REDMOND, Wash., June 23, 2005 – Security is one of the chief concerns of IT decision makers. Along with purchase price, interoperability, maintainability and deployment costs, security is a critical factor in determining which platform to deploy across an enterprise or to serve a particular role.
For proprietary and open source software (OSS) alike, administering security updates are a reality in the enterprise and a significant factor in total cost of ownership (TCO). In order to get an accurate picture of how costs associated with patch management figure into the TCO equation, Microsoft recently commissioned Wipro Technologies Ltd., an independent consulting firm, to study the cost of updating Microsoft and open source software in a real-world environment for desktops, servers and database servers.
Wipro surveyed 90 companies in the U.S. and Western Europe with 2,500 to 113,000 employees where both the Windows and open source operating systems were simultaneously being run. When the costs of updating are distributed across the size of the environment and evaluated on a per-asset basis, the study shows Microsoft software to be less expensive to patch than open source equivalents. These findings confirm what many customers are experiencing in their deployment scenarios.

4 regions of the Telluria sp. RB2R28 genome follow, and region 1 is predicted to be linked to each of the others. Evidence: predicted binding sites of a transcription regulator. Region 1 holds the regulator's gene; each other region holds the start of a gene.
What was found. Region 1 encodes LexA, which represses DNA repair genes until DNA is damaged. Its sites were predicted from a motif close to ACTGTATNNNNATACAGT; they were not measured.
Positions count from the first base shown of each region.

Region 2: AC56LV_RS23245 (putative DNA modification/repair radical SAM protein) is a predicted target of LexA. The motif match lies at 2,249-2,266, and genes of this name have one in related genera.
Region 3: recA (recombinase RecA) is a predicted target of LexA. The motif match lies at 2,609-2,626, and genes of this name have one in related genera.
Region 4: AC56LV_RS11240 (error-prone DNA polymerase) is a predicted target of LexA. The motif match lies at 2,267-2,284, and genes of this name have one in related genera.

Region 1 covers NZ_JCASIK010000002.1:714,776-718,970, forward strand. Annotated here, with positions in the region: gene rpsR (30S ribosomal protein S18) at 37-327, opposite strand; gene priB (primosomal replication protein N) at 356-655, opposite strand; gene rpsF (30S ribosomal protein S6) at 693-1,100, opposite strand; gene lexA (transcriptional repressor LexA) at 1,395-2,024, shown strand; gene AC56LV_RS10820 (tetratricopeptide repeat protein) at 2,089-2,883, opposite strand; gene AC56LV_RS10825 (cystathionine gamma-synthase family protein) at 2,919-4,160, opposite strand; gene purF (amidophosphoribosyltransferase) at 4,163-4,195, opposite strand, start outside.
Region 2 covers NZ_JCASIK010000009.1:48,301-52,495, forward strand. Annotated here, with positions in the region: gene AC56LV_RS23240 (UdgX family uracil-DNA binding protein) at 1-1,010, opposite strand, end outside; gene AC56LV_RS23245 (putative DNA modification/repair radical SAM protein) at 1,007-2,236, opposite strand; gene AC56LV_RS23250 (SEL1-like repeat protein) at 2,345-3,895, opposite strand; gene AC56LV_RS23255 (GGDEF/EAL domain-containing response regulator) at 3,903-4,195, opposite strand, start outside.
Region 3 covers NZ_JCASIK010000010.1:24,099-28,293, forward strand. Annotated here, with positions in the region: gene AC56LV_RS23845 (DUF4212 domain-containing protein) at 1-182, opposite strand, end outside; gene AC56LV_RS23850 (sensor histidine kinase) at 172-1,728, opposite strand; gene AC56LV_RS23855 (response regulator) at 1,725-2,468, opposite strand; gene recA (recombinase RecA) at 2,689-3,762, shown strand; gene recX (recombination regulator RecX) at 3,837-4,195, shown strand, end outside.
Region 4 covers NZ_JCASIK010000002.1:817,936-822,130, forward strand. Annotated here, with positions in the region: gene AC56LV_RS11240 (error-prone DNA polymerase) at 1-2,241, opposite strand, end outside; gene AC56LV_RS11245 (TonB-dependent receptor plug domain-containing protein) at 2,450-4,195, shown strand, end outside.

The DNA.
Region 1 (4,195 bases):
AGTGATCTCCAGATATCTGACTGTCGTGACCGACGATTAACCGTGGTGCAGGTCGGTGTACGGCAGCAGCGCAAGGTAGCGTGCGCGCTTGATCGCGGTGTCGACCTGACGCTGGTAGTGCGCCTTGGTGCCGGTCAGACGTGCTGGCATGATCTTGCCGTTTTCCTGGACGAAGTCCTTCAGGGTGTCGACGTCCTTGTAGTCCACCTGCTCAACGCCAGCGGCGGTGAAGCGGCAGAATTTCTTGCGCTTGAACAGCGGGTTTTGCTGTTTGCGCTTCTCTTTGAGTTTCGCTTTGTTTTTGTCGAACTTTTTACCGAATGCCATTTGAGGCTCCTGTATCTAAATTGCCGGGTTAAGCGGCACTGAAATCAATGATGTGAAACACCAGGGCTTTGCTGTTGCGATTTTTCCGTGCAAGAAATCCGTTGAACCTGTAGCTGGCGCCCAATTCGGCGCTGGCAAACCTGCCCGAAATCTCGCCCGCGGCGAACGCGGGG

Customers Confirm Benefits
At Chicago-based Cole Taylor Bank, internal analysis showed that Linux costs would be at least 20-percent higher than those in a Windows environment. “Once Microsoft lets us know that a patch exists, we’re able to evaluate them very, very quickly and remotely deploy the patches,” says Manuel Montejano, CIO at Cole Taylor Bank. “It not only keeps our cost down but it keeps our time-to-market very, very short.”
With the specific aim of improving security management, value and reliability, Independence Air, a regional passenger airline based at the Washington-Dulles International Airport, moved its e-commerce Web site from Linux to Microsoft. “We already know how to secure a Windows-based solution and keep it running smoothly,” says Stephen Shaffer, the airline’s director of software systems. “With Linux, we had to rely on consultants to tell us if our system was secure. With Windows, we can depend on Microsoft to inform us of and provide any necessary updates.”
In fact, Microsoft is recognized globally for the effectiveness of its network security management tools. The State of Qatar’s Radio & TV Corporation, which provides television and radio services for the country’s 840,000 residents, uses Microsoft Systems Management Server (SMS) 2003 to deploy enterprise-wide security updates and to manage update processes, ensuring network-wide security compliance within minutes of deployment. “SMS 2003 has provided the foundation for network security, says Project Manager Shezhad Anwar Khan. “Microsoft helped us radically improve update management with its prescriptive security guidance, expertise and technology. The Microsoft approach to security is characterized by supportive tools and responsiveness to our needs.”
Security updates impact the bottom line and Microsoft has built tools to help enterprises efficiently and securely manage their networks. Microsoft’s monthly rollout of updates, initiated in October 2003, is intended to improve both the updating process and the quality of security fixes.